Drug use may limit aid
A rising number of marijuana arrests in the U.S. may put marijuana-using students at greater risk of being denied financial aid, according to the non-profit Students for Sensible Drug Policy, but many AU students do not know about the legal provision which mandates this.
According to a 1998 provision of the Higher Education Act, federal financial aid is to be revoked for a minimum of one year on the first charge of drug possession and can be suspended indefinitely after the third charge.
Some students say they are concerned that the drug provision isn't widely known. Though question 31 on the FAFSA form asks about previous drug convictions, it does not say that a student's financial aid will be revoked or suspended.
"I had no idea [about the provision]," said Christy Washington, a junior in the School of International Service. "I don't think they should take aid away altogether on the first charge. Maybe something more like a probation period."
Police arrested a record high of 786,545 people for marijuana violations in 2005, according to the latest FBI Uniform Crime Report, released Sept. 19. Of those arrested, 88 percent were charged with possession only.
These figures could be bad news for students who depend on federal aid to attend college. According to the National Organization for the Reform of Marijuana Laws, 40 percent of those arrested for marijuana violations in 2002 were between the ages of 18 and 24.
"The consequences of an arrest don't end with handcuffs and jail cells," said Kris Krane, executive director of SSDP. "A drug conviction can follow young people for the rest of their lives by taking away their financial aid and making it harder to get jobs."
According to the Department of Education, 63 percent of American college students rely on federal financial aid. Many of these students cannot afford a university education without financial help and are forced to drop out if aid is revoked, said Tom Angell, campaigns director for SSDP.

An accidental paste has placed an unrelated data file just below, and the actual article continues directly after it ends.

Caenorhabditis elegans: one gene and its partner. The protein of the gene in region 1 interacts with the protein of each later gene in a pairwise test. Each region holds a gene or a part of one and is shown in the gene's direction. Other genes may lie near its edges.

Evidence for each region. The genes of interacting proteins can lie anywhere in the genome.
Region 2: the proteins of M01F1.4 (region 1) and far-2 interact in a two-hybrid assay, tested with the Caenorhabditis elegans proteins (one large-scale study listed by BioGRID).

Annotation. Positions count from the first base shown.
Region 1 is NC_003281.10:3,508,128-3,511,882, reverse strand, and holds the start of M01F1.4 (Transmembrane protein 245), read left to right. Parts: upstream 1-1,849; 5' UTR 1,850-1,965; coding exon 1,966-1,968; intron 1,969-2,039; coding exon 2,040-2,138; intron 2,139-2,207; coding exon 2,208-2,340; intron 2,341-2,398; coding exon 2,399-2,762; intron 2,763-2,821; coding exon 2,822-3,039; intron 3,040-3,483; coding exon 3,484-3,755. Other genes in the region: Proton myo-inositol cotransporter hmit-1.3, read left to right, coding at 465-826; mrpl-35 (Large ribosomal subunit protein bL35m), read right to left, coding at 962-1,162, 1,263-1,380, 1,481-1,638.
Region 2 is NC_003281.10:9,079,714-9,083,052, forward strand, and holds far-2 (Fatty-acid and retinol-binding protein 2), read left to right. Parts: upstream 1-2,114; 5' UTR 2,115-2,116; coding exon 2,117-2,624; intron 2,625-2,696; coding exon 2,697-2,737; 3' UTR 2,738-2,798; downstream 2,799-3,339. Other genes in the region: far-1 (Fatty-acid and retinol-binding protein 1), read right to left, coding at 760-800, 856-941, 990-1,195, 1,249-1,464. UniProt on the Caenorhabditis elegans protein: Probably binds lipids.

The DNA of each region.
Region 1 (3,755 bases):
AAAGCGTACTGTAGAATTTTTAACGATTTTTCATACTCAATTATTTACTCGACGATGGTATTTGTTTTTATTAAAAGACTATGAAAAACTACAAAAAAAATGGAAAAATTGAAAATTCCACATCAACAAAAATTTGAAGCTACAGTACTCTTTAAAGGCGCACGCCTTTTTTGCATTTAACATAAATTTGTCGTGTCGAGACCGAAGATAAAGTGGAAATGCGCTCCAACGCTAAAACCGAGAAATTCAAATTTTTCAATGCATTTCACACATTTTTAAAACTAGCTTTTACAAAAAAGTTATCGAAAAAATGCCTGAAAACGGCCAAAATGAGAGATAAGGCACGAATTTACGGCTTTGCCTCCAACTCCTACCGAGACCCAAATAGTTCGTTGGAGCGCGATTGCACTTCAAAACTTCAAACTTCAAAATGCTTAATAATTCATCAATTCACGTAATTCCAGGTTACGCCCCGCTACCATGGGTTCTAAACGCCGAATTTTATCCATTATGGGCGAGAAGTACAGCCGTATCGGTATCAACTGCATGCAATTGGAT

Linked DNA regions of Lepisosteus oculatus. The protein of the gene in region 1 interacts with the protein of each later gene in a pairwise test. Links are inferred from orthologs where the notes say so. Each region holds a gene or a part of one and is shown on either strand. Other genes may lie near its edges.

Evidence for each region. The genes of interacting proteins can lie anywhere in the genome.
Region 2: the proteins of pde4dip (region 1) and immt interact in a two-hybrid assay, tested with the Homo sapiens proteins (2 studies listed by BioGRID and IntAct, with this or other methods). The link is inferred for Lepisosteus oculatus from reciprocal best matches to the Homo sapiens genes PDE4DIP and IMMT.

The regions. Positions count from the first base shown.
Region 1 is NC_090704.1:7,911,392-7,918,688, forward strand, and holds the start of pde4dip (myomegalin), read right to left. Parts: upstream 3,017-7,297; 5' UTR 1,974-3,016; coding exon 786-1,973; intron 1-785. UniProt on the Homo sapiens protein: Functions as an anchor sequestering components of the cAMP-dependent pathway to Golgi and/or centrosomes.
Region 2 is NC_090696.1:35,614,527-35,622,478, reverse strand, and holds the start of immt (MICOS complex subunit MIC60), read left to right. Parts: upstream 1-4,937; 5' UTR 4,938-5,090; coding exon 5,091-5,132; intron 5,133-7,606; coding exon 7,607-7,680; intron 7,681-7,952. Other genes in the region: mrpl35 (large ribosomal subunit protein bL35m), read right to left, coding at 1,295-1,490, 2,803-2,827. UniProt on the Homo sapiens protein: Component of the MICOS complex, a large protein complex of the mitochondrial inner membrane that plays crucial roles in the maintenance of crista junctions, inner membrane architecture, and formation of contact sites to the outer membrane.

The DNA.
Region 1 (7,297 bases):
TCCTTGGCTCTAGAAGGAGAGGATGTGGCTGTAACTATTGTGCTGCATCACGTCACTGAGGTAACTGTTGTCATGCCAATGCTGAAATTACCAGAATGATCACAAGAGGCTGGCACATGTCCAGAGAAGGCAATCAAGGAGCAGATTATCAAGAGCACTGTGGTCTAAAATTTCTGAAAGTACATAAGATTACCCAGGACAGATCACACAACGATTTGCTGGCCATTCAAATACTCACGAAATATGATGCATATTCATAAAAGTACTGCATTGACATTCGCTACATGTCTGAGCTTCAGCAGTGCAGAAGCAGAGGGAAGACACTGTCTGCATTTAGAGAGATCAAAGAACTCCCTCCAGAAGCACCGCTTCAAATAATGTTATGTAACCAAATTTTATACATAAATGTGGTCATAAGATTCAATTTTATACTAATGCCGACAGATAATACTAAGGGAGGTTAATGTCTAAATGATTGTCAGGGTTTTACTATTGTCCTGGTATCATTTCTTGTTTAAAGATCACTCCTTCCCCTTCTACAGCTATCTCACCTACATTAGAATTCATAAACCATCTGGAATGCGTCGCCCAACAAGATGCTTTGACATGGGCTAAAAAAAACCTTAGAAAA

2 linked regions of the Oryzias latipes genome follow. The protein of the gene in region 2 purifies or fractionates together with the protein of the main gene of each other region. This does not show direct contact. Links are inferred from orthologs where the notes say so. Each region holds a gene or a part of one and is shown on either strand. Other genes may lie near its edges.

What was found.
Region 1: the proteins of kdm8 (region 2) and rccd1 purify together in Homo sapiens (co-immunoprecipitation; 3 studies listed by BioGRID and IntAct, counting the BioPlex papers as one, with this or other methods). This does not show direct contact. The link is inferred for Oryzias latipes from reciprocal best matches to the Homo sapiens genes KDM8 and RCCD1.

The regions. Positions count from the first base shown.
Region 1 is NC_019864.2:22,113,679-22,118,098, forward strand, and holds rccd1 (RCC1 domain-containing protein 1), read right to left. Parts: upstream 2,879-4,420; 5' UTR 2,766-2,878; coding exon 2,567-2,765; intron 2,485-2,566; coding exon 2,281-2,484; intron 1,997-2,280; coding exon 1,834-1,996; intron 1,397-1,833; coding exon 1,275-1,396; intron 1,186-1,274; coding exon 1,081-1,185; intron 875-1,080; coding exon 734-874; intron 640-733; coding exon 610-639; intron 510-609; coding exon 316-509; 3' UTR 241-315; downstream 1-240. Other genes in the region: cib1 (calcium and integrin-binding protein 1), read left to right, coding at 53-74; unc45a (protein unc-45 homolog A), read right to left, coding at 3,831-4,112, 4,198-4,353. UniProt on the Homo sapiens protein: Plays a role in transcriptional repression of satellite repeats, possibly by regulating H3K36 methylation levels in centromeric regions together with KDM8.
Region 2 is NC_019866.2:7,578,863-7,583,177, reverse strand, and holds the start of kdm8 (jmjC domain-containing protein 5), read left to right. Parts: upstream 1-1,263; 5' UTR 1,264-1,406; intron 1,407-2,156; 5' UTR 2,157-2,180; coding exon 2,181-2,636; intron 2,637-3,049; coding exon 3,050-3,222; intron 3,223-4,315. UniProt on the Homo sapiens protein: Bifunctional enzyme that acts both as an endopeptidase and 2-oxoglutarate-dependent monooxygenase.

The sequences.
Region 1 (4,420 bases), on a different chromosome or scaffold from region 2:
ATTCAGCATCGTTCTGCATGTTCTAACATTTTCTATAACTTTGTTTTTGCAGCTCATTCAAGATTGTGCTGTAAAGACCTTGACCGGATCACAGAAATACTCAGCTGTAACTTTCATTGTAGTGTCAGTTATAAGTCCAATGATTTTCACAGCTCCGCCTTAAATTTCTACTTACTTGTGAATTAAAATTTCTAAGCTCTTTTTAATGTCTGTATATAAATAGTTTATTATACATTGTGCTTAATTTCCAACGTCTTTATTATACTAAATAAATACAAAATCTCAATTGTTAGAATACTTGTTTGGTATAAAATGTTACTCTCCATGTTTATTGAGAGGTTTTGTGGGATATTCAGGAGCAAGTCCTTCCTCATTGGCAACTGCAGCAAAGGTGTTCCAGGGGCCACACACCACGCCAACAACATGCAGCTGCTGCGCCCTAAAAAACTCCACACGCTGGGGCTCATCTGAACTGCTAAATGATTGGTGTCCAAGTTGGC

AU public safety filed 50 judicial referrals for drug abuse violations on campus in 2005, according to the Public Safety's 2006 Annual Security Report. A judicial referral is sent through the Judicial Affairs office and won't necessarily result in a federal charge, said Sara Waldron, associate dean of students.
"A referral would become part of [a student's] disciplinary record on campus," she said. "It wouldn't involve an outside process."
Though being caught on campus might not pose much threat to financial aid, the Higher Education Act drug provision still puts many students in danger of losing a college education, said AU SSDP chapter President Tazewell Jones.
"In addition to creating a network of informed activists on campus, AU SSDP is also concerned with the rights of all young people, including the right to a decent education," Jones said.
Concerned students can make an impact on a congressional decision to repeal the provision, Angell said.
"As far as making this issue more prominent, there's a lot [students] can do," he said. "Contact legislators. Go to the media."
In November, SSDP is bringing activists to D.C. for its 2006 International Conference, Angell said. The conference will feature a Congressional Lobby Day, where activists will be given a chance to speak with their representatives directly about repealing the drug provision.
"Students need to become actively involved in the decision making process," said Jones. "It is our hope that AU students will recognize the importance of civic participation, and use [the conference as an] opportunity to enact a positive influence on the governmental process."
SSDP recently established its presence on the AU campus and will be holding its first recruitment meeting within the next few weeks, Jones said. Interested students can contact Jones at firstname.lastname@example.org or visit www.ssdp.org.